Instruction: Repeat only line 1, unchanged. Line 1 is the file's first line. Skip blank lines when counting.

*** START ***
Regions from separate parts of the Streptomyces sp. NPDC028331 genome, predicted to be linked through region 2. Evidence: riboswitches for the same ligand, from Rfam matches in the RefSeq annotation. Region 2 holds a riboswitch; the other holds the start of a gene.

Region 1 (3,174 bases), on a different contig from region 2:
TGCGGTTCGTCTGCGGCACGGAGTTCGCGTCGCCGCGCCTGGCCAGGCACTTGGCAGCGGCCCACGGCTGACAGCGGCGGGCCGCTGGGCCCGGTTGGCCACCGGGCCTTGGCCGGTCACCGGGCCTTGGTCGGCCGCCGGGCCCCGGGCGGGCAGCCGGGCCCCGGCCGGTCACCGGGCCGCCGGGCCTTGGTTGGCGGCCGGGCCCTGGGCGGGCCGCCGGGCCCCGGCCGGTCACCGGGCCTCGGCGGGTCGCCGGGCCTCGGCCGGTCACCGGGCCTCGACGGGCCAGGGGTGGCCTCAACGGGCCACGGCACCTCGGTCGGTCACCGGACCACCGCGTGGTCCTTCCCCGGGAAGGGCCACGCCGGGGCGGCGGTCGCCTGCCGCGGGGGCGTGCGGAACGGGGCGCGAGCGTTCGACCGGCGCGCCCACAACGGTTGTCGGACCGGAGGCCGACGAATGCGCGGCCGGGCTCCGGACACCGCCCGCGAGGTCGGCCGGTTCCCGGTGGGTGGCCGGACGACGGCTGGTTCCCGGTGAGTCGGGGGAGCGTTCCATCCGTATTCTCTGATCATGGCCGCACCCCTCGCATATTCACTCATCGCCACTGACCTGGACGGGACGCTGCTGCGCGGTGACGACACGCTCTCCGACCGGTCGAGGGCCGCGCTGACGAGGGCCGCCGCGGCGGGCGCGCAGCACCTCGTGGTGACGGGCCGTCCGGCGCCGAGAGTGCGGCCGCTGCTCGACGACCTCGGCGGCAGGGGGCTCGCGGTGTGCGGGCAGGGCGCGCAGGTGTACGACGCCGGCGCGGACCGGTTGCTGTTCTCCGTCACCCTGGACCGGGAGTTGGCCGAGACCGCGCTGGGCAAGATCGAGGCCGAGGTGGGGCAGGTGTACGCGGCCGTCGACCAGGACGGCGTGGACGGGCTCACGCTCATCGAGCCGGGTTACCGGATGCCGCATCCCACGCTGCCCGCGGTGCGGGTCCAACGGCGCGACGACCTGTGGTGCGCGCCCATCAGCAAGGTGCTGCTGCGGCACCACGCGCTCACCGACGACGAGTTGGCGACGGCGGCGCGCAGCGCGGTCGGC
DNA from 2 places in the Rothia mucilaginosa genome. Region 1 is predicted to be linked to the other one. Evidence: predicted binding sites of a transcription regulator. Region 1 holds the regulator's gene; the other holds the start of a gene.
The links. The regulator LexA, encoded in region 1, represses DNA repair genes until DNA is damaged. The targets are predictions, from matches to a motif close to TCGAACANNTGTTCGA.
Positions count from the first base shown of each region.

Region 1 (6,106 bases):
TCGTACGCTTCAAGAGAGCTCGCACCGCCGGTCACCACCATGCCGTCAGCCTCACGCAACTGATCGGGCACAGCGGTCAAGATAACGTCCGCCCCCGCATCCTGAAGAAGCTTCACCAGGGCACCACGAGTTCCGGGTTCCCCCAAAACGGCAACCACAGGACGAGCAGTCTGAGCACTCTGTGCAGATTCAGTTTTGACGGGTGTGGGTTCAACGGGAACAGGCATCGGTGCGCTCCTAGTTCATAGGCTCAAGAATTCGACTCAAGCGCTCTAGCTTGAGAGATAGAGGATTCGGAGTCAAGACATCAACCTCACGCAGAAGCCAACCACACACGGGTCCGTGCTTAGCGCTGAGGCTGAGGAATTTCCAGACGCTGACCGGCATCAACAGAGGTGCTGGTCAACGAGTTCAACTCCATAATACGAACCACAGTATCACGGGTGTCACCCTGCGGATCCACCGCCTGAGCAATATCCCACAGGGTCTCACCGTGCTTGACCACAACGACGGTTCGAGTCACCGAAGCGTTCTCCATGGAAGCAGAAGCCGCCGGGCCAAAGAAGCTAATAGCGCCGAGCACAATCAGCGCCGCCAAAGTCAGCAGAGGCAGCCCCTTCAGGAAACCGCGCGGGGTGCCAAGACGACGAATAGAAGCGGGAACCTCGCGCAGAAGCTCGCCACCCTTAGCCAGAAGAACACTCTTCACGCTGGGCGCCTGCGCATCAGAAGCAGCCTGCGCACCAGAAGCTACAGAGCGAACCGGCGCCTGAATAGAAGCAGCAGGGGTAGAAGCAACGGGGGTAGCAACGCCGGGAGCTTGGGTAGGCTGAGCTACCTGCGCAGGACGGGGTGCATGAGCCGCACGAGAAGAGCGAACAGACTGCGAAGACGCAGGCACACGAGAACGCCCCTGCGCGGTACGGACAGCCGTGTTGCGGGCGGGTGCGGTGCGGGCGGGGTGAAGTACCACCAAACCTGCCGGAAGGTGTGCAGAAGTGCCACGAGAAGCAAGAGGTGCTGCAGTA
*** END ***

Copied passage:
Regions from separate parts of the Streptomyces sp. NPDC028331 genome, predicted to be linked through region 2. Evidence: riboswitches for the same ligand, from Rfam matches in the RefSeq annotation. Region 2 holds a riboswitch; the other holds the start of a gene.